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  • 151.
    Hansén, Dan
    Försvarshögskolan, Institutionen för säkerhet och strategi (ISS), CRISMART (Nationellt Centrum för Krishanteringsstudier).
    Inte lätt att lära av krisen2003Inngår i: Framsyn, ISSN 1650-2671, nr 4, s. 26-27Artikkel i tidsskrift (Annet (populærvitenskap, debatt, mm))
  • 152.
    Hansén, Dan
    Försvarshögskolan, Institutionen för säkerhet och strategi (ISS), CRISMART (Nationellt Centrum för Krishanteringsstudier).
    Krisen, polisen och politiken2003Inngår i: Det utfordrende politiarbeidet: Om krisehåndtering og utradisjonelle etterforskningsmetoder / [ed] Myklebust &Thomassen, Oslo: Politihøgskolen , 2003, s. 25-49Kapittel i bok, del av antologi (Annet vitenskapelig)
  • 153.
    Hansén, Dan
    Försvarshögskolan, Institutionen för säkerhet, strategi och ledarskap (ISSL), CRISMART (Nationellt Centrum för Krishanteringsstudier).
    Kriser och policyförändring2015Inngår i: Perspektiv på krishantering / [ed] Deverell, Edward; Hansén, Dan; Olsson, Eva-Karin, Lund: Studentlitteratur AB, 2015, 1, s. 171-194Kapittel i bok, del av antologi (Annet vitenskapelig)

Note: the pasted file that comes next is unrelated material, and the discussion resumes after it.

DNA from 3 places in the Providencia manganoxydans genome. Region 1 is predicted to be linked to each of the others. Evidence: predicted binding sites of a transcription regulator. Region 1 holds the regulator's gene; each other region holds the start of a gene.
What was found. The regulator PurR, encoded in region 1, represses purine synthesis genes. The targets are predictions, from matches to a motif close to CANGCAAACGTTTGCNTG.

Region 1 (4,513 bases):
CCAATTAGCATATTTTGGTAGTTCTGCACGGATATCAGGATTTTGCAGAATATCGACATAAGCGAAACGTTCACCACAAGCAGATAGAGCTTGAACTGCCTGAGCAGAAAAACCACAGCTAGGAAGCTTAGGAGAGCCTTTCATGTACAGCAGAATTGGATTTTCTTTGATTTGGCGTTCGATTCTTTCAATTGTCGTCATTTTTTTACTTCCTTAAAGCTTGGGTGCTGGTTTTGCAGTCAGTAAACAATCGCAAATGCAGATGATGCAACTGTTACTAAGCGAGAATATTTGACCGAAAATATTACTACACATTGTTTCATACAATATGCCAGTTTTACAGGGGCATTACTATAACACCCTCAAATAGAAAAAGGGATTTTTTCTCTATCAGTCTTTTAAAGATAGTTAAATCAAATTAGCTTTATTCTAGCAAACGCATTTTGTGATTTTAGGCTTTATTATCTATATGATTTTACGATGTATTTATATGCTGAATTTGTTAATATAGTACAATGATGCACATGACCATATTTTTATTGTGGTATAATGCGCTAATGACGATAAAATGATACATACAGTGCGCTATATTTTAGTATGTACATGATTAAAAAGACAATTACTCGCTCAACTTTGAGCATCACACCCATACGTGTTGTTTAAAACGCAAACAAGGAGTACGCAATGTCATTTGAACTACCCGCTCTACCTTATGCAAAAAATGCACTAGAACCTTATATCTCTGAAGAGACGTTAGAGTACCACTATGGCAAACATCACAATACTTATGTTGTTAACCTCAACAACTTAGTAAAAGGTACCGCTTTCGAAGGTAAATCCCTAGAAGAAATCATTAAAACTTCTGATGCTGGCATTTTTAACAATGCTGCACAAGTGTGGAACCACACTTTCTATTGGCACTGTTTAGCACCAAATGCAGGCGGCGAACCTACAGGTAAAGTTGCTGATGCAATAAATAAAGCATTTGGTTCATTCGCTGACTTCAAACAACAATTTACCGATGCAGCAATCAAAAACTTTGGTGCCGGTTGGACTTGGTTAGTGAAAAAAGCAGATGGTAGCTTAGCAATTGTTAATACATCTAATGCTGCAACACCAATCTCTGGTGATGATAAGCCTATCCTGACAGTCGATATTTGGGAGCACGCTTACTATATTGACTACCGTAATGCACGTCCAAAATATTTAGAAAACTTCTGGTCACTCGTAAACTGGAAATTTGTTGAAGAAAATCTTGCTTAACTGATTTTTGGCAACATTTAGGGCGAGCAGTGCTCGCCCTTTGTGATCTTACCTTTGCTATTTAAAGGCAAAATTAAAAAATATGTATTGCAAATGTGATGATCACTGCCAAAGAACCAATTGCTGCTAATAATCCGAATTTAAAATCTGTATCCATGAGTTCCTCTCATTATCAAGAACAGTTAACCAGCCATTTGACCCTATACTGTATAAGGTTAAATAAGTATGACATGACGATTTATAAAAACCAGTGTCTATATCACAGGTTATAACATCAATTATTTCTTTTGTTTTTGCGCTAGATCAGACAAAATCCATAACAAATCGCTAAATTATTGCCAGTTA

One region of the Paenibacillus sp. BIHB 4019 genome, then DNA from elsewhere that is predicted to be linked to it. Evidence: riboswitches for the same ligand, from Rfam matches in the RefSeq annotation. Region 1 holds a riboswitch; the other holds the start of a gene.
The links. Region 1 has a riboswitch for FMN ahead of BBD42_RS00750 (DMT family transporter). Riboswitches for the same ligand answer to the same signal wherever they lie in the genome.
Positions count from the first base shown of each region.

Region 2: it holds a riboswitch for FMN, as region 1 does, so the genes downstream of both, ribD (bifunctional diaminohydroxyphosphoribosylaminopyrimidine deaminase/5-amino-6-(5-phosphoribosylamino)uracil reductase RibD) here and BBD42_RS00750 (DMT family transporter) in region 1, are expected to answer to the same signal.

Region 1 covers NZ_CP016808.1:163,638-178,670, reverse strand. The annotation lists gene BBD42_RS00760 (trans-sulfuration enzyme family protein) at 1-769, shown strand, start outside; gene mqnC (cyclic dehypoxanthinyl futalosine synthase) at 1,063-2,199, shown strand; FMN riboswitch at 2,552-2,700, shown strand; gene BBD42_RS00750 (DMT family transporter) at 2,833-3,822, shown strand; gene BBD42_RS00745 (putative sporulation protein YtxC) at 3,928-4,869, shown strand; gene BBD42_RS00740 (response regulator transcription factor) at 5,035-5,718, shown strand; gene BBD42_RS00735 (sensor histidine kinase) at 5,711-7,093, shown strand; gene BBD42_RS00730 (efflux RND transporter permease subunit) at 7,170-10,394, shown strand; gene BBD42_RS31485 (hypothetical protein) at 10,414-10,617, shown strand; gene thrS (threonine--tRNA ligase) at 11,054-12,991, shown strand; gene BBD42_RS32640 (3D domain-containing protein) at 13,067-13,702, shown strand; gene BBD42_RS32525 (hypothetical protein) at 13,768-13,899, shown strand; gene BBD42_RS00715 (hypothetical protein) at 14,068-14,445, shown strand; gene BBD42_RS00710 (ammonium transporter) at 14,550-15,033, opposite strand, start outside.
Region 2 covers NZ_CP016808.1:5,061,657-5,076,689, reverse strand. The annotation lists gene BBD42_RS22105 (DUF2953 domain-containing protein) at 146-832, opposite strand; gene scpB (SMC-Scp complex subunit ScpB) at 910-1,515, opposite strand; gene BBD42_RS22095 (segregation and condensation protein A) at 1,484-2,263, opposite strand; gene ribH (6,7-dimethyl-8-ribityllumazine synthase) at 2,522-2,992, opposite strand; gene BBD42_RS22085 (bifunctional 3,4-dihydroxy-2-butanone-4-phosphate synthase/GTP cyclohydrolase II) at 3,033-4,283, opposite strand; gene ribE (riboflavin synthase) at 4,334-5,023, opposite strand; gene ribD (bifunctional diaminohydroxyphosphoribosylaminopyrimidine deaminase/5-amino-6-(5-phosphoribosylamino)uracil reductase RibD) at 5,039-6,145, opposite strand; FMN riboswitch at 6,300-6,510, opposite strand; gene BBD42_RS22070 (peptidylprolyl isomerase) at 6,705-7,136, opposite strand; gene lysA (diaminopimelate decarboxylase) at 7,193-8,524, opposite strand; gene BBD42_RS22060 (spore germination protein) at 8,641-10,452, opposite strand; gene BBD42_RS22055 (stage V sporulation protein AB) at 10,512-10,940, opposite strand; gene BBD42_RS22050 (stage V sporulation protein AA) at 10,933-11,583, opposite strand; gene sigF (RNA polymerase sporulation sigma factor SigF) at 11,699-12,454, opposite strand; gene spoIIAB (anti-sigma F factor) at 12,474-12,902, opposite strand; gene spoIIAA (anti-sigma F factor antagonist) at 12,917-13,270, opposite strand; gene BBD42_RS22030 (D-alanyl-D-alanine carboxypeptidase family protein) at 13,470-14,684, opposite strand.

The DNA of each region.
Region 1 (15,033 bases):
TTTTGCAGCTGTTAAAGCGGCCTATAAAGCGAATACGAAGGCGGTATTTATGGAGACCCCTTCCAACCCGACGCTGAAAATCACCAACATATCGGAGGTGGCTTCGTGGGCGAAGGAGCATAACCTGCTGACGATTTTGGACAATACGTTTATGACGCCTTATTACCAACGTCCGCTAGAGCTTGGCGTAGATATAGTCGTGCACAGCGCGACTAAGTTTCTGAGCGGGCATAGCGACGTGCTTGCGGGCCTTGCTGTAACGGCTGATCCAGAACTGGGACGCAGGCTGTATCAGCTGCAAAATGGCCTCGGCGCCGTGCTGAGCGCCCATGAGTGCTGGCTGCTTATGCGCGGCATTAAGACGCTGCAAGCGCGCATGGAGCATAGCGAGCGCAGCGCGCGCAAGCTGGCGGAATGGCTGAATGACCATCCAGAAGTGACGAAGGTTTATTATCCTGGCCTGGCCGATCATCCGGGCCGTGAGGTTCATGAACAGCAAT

• 154.
    Hansén, Dan
    Försvarshögskolan, Institutionen för säkerhet och strategi (ISS), CRISMART (Nationellt Centrum för Krishanteringsstudier).
    The 1975 Stockholm embassy seizure: crisis and the absence of reform2008Inngår i: Governing after crisis: the politics of investigation, accountability and learning / [ed] Boin, Arjen & Mcconnell, Allan & 't Hart, Paul, Cambridge: Cambridge University Press , 2008, s. 183-207Kapittel i bok, del av antologi (Annet vitenskapelig)
  • 155.
    Hansén, Dan
    Försvarshögskolan, Institutionen för säkerhet, strategi och ledarskap (ISSL), CRISMART (Nationellt Centrum för Krishanteringsstudier).
    The Crisis Management of the Murder of Olof Palme: A Cognitive-Institutional Analysis2000Rapport (Annet vitenskapelig)
  • 156.
    Hansén, Dan
    Försvarshögskolan, Institutionen för säkerhet och strategi (ISS), CRISMART (Nationellt Centrum för Krishanteringsstudier).